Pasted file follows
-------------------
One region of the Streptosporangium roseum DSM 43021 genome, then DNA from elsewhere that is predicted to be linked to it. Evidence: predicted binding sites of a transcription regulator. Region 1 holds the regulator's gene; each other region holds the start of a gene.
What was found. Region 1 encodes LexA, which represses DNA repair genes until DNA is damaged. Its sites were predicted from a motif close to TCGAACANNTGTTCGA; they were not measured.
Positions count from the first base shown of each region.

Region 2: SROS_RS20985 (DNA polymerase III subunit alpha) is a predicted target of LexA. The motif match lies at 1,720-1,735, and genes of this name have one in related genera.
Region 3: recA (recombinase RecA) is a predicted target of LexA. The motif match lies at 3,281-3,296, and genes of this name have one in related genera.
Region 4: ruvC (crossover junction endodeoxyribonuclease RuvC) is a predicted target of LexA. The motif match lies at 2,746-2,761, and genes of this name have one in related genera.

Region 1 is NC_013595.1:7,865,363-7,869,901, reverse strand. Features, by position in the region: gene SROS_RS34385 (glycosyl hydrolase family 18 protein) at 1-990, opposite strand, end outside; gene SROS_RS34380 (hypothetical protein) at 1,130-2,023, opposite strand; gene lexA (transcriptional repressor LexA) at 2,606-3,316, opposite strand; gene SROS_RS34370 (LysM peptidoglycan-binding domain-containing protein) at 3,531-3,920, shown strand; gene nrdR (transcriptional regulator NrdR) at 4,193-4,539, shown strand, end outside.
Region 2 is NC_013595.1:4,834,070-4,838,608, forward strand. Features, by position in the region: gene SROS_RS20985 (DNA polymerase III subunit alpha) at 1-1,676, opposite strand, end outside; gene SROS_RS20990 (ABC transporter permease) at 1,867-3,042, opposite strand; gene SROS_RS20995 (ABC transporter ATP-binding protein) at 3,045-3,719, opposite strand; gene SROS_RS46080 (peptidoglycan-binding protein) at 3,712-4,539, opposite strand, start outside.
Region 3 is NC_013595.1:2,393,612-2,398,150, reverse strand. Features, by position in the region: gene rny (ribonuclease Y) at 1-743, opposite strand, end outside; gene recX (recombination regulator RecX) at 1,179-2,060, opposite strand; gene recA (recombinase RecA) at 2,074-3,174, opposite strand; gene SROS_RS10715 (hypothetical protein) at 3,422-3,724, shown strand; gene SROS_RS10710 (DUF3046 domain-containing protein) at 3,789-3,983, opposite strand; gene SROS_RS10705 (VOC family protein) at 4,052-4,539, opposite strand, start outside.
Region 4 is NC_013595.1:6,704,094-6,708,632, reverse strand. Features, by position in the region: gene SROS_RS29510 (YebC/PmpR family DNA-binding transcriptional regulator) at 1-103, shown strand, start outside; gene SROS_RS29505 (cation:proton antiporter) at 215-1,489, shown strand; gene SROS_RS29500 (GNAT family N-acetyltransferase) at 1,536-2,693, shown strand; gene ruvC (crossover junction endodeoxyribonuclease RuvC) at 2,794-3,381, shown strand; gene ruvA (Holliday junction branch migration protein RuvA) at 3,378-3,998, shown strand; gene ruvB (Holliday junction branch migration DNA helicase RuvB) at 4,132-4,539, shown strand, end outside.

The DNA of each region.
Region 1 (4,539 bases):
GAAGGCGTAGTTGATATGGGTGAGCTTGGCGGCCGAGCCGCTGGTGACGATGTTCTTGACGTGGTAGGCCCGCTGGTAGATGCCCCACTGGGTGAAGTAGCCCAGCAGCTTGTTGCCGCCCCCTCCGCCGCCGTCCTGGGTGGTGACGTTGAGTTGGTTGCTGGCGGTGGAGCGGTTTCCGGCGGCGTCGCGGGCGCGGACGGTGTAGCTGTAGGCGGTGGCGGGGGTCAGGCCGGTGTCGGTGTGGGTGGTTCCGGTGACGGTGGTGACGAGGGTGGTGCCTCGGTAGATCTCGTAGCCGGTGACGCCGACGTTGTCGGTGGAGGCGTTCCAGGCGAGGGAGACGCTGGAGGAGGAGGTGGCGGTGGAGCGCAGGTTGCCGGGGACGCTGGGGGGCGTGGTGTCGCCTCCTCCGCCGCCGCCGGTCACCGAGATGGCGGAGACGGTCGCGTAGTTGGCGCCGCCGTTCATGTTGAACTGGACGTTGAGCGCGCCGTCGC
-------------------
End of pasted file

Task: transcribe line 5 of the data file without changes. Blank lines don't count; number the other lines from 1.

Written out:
Region 3: recA (recombinase RecA) is a predicted target of LexA. The motif match lies at 3,281-3,296, and genes of this name have one in related genera.